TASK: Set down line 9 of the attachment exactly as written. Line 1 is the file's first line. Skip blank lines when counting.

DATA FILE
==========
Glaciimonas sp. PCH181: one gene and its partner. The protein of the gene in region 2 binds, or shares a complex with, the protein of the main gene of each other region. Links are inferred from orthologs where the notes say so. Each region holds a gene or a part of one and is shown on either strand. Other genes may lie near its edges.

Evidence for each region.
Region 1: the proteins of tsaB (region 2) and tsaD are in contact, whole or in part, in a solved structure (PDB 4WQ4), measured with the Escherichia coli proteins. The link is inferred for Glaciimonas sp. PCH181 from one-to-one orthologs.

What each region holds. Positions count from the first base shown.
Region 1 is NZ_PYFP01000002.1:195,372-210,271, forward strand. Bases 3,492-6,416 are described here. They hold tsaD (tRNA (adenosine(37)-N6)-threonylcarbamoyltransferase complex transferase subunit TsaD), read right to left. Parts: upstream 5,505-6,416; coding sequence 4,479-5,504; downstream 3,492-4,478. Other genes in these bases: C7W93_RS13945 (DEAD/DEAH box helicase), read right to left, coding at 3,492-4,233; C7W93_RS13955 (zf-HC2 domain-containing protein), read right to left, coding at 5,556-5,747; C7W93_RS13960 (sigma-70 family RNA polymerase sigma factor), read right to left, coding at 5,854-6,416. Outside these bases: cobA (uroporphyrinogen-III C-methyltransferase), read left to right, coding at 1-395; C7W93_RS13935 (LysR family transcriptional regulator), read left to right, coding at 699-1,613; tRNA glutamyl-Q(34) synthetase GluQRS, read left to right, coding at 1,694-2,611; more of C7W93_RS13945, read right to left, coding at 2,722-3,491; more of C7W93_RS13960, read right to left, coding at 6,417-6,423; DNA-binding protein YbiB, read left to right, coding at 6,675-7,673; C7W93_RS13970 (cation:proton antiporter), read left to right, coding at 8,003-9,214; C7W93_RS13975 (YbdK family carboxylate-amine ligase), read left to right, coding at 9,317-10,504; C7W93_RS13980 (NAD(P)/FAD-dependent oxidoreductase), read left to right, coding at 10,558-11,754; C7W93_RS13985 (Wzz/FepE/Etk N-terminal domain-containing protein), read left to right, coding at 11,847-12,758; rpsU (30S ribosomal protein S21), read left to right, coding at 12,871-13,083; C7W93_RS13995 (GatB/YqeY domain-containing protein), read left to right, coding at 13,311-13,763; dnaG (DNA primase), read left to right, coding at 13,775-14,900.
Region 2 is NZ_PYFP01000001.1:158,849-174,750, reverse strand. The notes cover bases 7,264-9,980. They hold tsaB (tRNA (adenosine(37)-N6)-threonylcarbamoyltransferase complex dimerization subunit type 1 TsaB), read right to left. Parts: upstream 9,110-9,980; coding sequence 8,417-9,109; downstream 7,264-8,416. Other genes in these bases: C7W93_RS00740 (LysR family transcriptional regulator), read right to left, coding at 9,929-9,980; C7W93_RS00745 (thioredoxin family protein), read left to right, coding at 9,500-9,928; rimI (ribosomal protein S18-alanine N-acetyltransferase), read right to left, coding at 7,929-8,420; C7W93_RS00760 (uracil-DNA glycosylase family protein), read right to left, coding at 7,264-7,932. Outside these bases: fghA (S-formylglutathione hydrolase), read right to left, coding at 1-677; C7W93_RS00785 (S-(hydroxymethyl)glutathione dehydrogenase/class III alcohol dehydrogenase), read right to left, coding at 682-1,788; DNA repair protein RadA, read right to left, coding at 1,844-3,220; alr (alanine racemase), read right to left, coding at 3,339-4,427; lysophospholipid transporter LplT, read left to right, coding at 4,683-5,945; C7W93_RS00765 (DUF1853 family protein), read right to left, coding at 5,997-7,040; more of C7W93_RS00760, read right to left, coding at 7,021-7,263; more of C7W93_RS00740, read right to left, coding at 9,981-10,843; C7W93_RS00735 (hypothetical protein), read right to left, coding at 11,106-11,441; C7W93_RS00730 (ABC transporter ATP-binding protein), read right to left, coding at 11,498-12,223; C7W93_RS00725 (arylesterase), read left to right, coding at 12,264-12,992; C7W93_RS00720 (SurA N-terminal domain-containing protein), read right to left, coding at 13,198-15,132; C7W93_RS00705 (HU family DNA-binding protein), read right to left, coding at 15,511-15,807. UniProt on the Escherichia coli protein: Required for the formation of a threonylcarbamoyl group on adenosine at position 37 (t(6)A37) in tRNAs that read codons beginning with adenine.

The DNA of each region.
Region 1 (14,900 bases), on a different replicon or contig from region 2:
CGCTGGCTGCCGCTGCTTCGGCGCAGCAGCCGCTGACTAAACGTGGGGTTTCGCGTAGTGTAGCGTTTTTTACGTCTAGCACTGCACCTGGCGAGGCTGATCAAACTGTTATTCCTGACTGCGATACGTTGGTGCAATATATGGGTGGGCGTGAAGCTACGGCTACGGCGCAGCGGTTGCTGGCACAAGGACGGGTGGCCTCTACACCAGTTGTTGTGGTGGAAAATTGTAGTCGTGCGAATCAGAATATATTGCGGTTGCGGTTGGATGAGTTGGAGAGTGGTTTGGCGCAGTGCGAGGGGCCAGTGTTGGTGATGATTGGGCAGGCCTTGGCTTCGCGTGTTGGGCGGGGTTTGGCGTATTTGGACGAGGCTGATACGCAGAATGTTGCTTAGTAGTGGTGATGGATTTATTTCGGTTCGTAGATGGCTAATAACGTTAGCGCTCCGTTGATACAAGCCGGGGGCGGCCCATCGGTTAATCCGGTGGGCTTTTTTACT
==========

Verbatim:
CGCTGGCTGCCGCTGCTTCGGCGCAGCAGCCGCTGACTAAACGTGGGGTTTCGCGTAGTGTAGCGTTTTTTACGTCTAGCACTGCACCTGGCGAGGCTGATCAAACTGTTATTCCTGACTGCGATACGTTGGTGCAATATATGGGTGGGCGTGAAGCTACGGCTACGGCGCAGCGGTTGCTGGCACAAGGACGGGTGGCCTCTACACCAGTTGTTGTGGTGGAAAATTGTAGTCGTGCGAATCAGAATATATTGCGGTTGCGGTTGGATGAGTTGGAGAGTGGTTTGGCGCAGTGCGAGGGGCCAGTGTTGGTGATGATTGGGCAGGCCTTGGCTTCGCGTGTTGGGCGGGGTTTGGCGTATTTGGACGAGGCTGATACGCAGAATGTTGCTTAGTAGTGGTGATGGATTTATTTCGGTTCGTAGATGGCTAATAACGTTAGCGCTCCGTTGATACAAGCCGGGGGCGGCCCATCGGTTAATCCGGTGGGCTTTTTTACT